Essentially, the AP® World History course is an extensive, collegiate-level primer on global culture, politics, and history. That is a challenge worth taking up if you’re looking to learn some crucial histories about the greater world around you!

How to sign up for AP® World History

To register for the AP® World Exam, you need to contact your school’s AP® Coordinator, who can help facilitate your courses and exams.

Bear in mind you’ll likely need to complete requirements to be eligible to enroll in an AP® course. In order to register for the AP®World History Exam, you have to join your class section online, on College Board’s My AP® portal. Some schools will automatically register you for the exam if you’re enrolled in an AP® World History class, but others won’t and you will have to register online through the portal. If you are unsure whether or not you are registered for the AP® World History Exam, check wIth your AP® Coordinator.

There is also a deadline for exam registration, so make sure you register through your AP® Coordinator by then to avoid paying any late fees. The deadline to register for exams is in the fall, but specific deadlines may vary by the school—be sure to check with your teacher or AP® Coordinator.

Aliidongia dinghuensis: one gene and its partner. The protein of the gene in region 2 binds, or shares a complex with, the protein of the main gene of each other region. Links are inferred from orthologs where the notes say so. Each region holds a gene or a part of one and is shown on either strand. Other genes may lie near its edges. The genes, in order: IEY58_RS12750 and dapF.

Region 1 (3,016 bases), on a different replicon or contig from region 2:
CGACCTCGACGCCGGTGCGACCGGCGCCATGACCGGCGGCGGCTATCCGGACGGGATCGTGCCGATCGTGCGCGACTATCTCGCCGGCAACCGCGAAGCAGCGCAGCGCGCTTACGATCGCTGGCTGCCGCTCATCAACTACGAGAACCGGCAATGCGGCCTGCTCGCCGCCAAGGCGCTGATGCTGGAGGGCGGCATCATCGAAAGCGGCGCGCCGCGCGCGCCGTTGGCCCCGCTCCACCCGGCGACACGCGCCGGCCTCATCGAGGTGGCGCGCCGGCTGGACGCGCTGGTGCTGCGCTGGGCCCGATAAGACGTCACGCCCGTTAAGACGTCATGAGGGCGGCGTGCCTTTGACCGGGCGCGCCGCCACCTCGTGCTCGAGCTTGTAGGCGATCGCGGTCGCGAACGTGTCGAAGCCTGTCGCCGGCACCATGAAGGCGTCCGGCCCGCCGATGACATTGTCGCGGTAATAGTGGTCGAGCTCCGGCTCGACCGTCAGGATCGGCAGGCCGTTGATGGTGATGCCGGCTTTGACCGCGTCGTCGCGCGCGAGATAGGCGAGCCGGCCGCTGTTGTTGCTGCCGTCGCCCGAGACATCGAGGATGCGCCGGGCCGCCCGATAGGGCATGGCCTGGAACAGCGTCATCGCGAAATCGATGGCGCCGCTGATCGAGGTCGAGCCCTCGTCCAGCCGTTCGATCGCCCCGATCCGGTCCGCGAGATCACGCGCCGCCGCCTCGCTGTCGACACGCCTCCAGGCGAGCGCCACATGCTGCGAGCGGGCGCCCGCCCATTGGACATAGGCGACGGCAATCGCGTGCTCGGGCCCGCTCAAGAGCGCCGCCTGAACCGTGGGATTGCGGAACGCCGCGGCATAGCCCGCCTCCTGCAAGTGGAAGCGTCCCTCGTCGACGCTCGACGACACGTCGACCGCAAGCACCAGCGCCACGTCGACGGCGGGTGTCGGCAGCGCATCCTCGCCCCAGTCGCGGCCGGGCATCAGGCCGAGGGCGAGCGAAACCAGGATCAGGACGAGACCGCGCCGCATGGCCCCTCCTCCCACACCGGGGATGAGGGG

How much does the AP® Exam cost?

Each AP® Exam costs a total of $95—if you’re in the mainland United States and its territories and commonwealths, Canada, or a U.S. Department of Defense Dependents School.

If you’re outside of those areas, the AP® Exam will cost $125 per exam.

College Board has a financial aid program that offers a $33 fee reduction in the exam. Read more about exam fees here.

You cannot use the My AP® portal to pay fees – they will be collected by your AP® Coordinator.

When you take into account the cost of a college course versus the cost of the exam, though, you’ll see that the AP® Exam is actually a bargain. With a passing score, you may be able to earn college credit and save hundreds or even thousands of dollars.

When can I take the AP® World History Exam?

The AP® World History Exam date in 2021 is Monday, May 10th. You can find more information about dates and late-testing schedules for the 2021 AP® World History Exam in our 2021 AP® Exam Dates article.

What’s on the AP® World History Exam?

Knowing what’s on the AP® World History Exam is the first step to nailing it. The exam will cover all of the topics that you cover in your coursework. You will have to write a long argumentative essay as well as a document analysis showcasing your knowledge on a specific topic.

The course itself covers nine units, and each of the units will be weighted slightly differently in terms of exam coverage. They are:

Unit Exam Weighting